Spirit Wisdom For Daily Living: Your guide for mental, emotional and spiritual well-being, by Clint G. Bridges
[Note: This book was provided free of charge by Author’s Blog Tour in exchange for an honest review.]
Sometimes the text that is just before a book is a good way to examine the philosophy of the writer, and the Dr. Seuss quote before the main body of text here is very appropriate: “The writer who breeds more words than he needs is making a chore for the reader who reads.” This is wise advice that should be heeded by any writer. This author definitely does not waste words. Aside from a brief collection of comments at the end about ego, concepts, and a confessional personal biography, along with a touching series of acknowledgements to family (I must note that the author appears to have come from a broken family, for reasons that are not disclosed), this book is basically composed of a set of motivational and inspirational quotes from a wide variety of sources ranging from the Bible to family members to William Shakespeare.
What is most notable about this book is that it provides very little commentary for its statements, none in the main body of text. Rather than being largely an explanation of the worldview of the author (except very briefly at the end), this book is a collection of thought-provoking aphorisms that is designed to encourage and spur reflection. From the quotations, even apart from the brief commentary, is that the author is a big believer in personal responsibility, in supporting love and encouragement over fear and selfishness, and has a firm belief in external standards of morality that we are to govern our lives by. Despite dualistic language that could easily be confused for gnosticism (or be considered, more charitably, to be in the vein of the Gospel of John), this is a work that clearly shows the triumph of grace over Eastern views of karma  and also the triumph of a life as part of God’s family over views of annihilation and negation.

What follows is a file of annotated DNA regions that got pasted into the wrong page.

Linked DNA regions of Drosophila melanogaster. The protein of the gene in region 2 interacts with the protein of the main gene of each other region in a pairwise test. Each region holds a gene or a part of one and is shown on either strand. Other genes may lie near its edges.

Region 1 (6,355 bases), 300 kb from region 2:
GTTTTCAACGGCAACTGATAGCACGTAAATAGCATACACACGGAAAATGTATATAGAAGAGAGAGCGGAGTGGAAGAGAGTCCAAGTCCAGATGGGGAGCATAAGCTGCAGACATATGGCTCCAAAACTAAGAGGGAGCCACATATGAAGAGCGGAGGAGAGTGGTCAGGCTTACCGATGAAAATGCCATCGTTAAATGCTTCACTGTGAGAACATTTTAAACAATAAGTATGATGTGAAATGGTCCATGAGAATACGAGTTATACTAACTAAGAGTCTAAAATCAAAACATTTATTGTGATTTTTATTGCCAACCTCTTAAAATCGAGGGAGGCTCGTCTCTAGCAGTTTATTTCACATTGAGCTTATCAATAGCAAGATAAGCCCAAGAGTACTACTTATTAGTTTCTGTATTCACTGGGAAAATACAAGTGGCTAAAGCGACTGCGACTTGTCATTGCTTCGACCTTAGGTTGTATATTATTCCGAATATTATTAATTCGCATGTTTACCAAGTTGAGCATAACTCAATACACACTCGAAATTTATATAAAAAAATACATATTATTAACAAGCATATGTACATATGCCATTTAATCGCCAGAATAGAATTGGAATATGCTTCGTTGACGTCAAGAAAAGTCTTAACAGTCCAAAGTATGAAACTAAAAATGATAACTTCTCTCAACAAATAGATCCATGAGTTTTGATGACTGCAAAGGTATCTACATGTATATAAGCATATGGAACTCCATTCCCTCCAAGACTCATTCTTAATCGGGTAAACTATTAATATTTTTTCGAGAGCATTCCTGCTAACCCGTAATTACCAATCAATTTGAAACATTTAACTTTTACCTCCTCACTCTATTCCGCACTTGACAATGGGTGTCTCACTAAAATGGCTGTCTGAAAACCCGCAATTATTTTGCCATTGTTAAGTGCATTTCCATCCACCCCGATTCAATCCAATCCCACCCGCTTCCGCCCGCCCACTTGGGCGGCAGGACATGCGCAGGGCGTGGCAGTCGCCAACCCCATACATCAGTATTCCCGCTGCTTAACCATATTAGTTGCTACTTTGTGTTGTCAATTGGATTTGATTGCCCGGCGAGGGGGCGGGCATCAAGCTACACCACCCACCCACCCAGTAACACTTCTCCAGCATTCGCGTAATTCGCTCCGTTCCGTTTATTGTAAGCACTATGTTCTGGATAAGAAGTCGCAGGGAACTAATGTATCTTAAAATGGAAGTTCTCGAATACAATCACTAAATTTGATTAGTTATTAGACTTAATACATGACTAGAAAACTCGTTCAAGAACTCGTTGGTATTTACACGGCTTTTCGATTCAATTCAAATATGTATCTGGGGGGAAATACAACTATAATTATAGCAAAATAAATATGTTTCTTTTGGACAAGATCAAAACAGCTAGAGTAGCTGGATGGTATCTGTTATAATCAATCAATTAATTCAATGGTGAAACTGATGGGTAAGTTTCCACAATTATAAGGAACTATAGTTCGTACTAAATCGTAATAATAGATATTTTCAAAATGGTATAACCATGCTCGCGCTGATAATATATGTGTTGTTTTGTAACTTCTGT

Since this book is very short, even though it is very excellent, I thought that the flavor of the book could best be conveyed by providing some of the quotes that are found in the book. Part of the enjoyment of reading a book like this is to see in what sense one would agree (or disagree) with the quotes found, and what sort of reflection and wisdom and encouragement one can find from it, as the raw material for one’s musing. Here are some of the quotes I found most intriguing to show at least some of the variety of naked statements and questions that can be found in this very worthwhile and straightforward book [all capitalization in original]:
p. 25: “Who knows what kindness lurks in the hearts of men?”
p. 56: “Being Loved gives you Humility. Loving someone gives you Compassion.”
p. 119: “Political solutions have very little to offer mankind. The only True and lasting solutions are Spiritual in nature.”
p. 178: “What is the opposite of love? If you say hate, you are mistaken in your perception. The correct answer is fear. Hate is just a by-product of fear. We tend to hate that which we do not understand and are fearful of. Be not afraid. Seek understanding you will find Love.”
Needless to say, these are subjects I write about and think about a lot already . This is a good book to provide words that spur on our responsibility to have and maintain a good attitude, to show love for others (and therefore to God) and to appreciate grace even as we seek after wisdom and virtue. There is much to appreciate in this book, even if the author provides quotes that largely leave the reader to work out those matters in his (or her) own mind. So long as you are well-prepared for the task, one ought to view it similarly to reading the Book of Proverbs. As is often the case, having the right mindset and viewpoint matters greatly in what one will find.
 See, for example:
 See, for example: